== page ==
By George Mack, Content Marketing Manager, Check Point.
Did you know that 91% of all cyber attacks begin with a phishing email?
Email phishing scams are becoming increasingly common, and for good reason. Phishing emails manipulate our emotions by using techniques such as urgency, fear, and anxiety.
Humans can fall for these deceitful tricks, but machines cannot. Thus, humans are often the weakest link when it comes to cyber security.
Phishing scams involve sending malicious emails to unsuspecting victims in an attempt to steal personal information or money. The emails often appear to be from legitimate sources, such as banks or other financial institutions, and they often contain links to malicious websites or attachments that can install malware on the victim’s computer.
The scammer’s goal is to trick the victim into providing sensitive information, such as passwords or credit card numbers, or to get the victim to transfer money to the scammer’s account. It is important to be aware of email phishing scams and to take steps to protect yourself from becoming a victim.
In this article, we will review six examples of common email phishing scams and how to identify them.
Example #1: Deceptive phishing
Deceptive phishing is the most common type of email phishing scam. This occurs when scammers impersonate a real organization to steal the victim’s personal details or account credentials.
Deceptive phishing employs a variety of techniques, such as:
- Modifying brand logos – there are email filters that can spot when threat actors steal an organization’s logo and incorporate it into their email or phishing page. The filter does this by scanning the logo’s HTML code. However, threat actors evade this by altering the HTML attributes.
- Incorporating legitimate URLs – To evade detection, attackers can incorporate legitimate links and contact information.
Below is an example of a phishing email pretending to come from the NSA, with a target audience of anyone who has a mobile Apple device.
Example #2: Spear phishing
Spear phishing attacks are emails sent to a single individual, but they’re crafted with exceptional attention to detail – including details such as the individual’s address, date of birth, names of family members and friends, and more. Threat actors often acquire this information from social media or other directories.
Cyber criminals usually use spear phishing attacks to target individuals in an organization.
Below is an example of a spear phishing email that mentions specific details, such as the employee’s boss and the fact that the target is traveling to a convention in New York – a detail which could have been retrieved from social media.
Example #3: Whaling
While an ordinary phishing attack involves blasting emails to a large number of individuals, whaling attacks are targeted at high-ranking individuals. The difference between a whaling and spear phishing attack is that spear phishing attacks typically go after individuals with a lower profile.
Whaling attacks commonly go after CEOs or pretend to be the CEO to deceive other high-ranking members of a company, like the CFO, CISO, or head of PR.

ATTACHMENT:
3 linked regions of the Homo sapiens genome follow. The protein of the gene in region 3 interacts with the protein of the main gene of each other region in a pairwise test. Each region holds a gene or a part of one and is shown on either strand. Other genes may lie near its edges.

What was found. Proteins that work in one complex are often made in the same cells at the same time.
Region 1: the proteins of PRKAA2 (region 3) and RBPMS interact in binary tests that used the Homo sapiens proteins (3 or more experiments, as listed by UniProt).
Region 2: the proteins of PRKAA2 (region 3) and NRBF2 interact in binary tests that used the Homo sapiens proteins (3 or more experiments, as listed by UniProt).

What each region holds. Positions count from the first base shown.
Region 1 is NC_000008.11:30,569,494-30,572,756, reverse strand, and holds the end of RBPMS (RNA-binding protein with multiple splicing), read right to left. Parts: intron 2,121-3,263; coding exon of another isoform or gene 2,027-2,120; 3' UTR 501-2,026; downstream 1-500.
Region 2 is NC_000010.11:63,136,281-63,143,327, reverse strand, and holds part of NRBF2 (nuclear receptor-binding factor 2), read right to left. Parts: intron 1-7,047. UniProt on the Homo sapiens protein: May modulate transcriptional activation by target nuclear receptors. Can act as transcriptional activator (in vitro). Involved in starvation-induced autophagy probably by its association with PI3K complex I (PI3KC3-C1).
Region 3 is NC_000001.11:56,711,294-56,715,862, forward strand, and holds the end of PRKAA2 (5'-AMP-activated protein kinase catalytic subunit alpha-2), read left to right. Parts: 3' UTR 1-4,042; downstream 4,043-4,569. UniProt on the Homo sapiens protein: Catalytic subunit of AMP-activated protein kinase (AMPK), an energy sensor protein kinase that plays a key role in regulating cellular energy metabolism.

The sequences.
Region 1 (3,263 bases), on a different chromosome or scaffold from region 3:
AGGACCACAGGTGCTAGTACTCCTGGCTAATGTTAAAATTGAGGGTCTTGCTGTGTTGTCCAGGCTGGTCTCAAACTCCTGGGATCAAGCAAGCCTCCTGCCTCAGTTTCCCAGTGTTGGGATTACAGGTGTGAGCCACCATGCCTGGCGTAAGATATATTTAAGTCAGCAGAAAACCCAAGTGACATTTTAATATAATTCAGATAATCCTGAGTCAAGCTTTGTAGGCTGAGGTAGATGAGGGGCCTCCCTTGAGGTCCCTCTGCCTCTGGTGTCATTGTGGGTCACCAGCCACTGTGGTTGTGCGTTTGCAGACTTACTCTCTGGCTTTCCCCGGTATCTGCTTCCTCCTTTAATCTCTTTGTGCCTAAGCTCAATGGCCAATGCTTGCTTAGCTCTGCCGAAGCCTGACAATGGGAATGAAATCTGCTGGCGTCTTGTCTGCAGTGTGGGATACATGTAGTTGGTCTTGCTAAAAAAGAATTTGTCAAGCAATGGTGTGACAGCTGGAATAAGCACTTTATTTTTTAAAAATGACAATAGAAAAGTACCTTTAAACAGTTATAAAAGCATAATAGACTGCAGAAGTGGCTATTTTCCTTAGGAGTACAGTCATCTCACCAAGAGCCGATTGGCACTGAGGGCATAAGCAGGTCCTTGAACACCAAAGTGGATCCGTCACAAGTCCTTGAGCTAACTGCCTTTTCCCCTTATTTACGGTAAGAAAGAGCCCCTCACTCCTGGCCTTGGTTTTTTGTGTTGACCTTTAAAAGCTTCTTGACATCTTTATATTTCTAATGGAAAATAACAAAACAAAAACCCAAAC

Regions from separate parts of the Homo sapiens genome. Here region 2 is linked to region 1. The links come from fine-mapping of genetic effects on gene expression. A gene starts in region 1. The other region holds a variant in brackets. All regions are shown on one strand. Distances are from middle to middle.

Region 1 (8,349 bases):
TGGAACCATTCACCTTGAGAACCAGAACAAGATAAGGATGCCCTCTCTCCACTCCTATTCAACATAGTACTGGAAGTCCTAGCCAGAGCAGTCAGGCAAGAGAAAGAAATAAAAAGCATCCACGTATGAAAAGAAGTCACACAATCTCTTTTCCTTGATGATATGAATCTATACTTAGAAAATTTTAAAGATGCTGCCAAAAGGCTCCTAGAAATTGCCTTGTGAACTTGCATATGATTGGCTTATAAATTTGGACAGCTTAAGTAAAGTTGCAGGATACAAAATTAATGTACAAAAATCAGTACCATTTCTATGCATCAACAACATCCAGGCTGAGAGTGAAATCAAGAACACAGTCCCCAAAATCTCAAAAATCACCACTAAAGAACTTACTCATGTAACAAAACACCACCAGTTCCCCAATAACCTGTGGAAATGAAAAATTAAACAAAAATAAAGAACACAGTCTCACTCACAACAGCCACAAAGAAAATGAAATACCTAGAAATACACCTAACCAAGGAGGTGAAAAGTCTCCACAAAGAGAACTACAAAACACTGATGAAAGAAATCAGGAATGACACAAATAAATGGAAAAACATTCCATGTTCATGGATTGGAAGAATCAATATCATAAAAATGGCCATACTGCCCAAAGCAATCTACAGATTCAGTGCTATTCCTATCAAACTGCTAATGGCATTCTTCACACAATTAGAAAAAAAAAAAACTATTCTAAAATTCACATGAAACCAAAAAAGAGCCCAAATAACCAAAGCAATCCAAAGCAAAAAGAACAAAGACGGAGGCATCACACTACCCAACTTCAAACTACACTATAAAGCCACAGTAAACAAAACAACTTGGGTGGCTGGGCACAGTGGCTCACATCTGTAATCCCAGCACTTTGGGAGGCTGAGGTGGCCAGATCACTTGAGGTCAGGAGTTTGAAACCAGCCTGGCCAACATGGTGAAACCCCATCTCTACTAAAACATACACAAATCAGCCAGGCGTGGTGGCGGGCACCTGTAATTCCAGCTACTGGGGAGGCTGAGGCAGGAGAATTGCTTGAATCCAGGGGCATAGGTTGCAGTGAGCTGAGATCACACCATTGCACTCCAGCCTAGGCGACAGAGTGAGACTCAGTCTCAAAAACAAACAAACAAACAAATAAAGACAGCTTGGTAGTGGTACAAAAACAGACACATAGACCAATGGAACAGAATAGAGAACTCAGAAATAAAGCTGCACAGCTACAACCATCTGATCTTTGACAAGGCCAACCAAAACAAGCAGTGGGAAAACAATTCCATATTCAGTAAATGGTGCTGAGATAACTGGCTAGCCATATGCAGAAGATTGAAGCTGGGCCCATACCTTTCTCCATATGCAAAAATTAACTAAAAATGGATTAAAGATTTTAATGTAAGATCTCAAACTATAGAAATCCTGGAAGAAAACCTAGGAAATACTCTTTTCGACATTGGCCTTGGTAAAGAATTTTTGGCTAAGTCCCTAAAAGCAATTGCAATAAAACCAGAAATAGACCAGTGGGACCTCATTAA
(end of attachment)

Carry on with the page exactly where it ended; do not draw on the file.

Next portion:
In 2016, Snapchat fell victim to a whaling attack when a high-ranking member of the company was deceived by an email pretending to come from the CEO. The employee revealed employee payroll information, and as a result, the company reported the event to the FBI and provided their employees with free identity theft insurance for two years.
Example #4: Man-in-the-Middle Attack
A man-in-the-middle email attack deceives two people into thinking they’re sending each other emails, when in reality, they’re not. The hacker is in the middle, emailing bait to the victims to deceive them into sharing sensitive information or potentially installing malware.
Here’s an example of a phishing attack that used a man-in-the-middle technique to bypass MFA.
“Microsoft observed a campaign that inserted an attacker-controlled proxy site between the account users and the work server they attempted to log into. When the user entered a password into the proxy site, the proxy site sent it to the real server and then relayed the real server’s response back to the user. Once the authentication was completed, the threat actor stole the session cookie that the legitimate site sent, so the user doesn’t need to be reauthenticated at every new page visited. The campaign began with a phishing email with an HTML attachment leading to the proxy server,” stated Ars Technica.
Example #5: Clone phishing
A clone phishing attack uses an existing or previously distributed email containing attachments or links – in order to gain the target’s trust. In the cloned email, these elements are replaced with malicious elements such as ransomware, viruses, or spyware.
Example #6: Domain spoofing
Domain spoofing, or DNS spoofing, occurs when threat actors impersonate a real business or company with a fake website or email to trick people into divulging sensitive information.
For example, the domain may appear to be legitimate, but on closer inspection, the hacker uses Unicode instead of ASCII. Users who click on the link land on a phishing website.
In conclusion, email phishing attacks are serious threats to individuals and organizations alike. It is important to be aware of the risks and to take preventive steps to protect yourself, such as remaining aware of suspicious emails and links, not clicking on unknown links, and using strong passwords. It is also important to be aware of the latest phishing techniques and to be vigilant in monitoring any suspicious activity on your accounts. By taking these precautions, individuals and organizations can protect themselves from the vast majority of cyber attacks.
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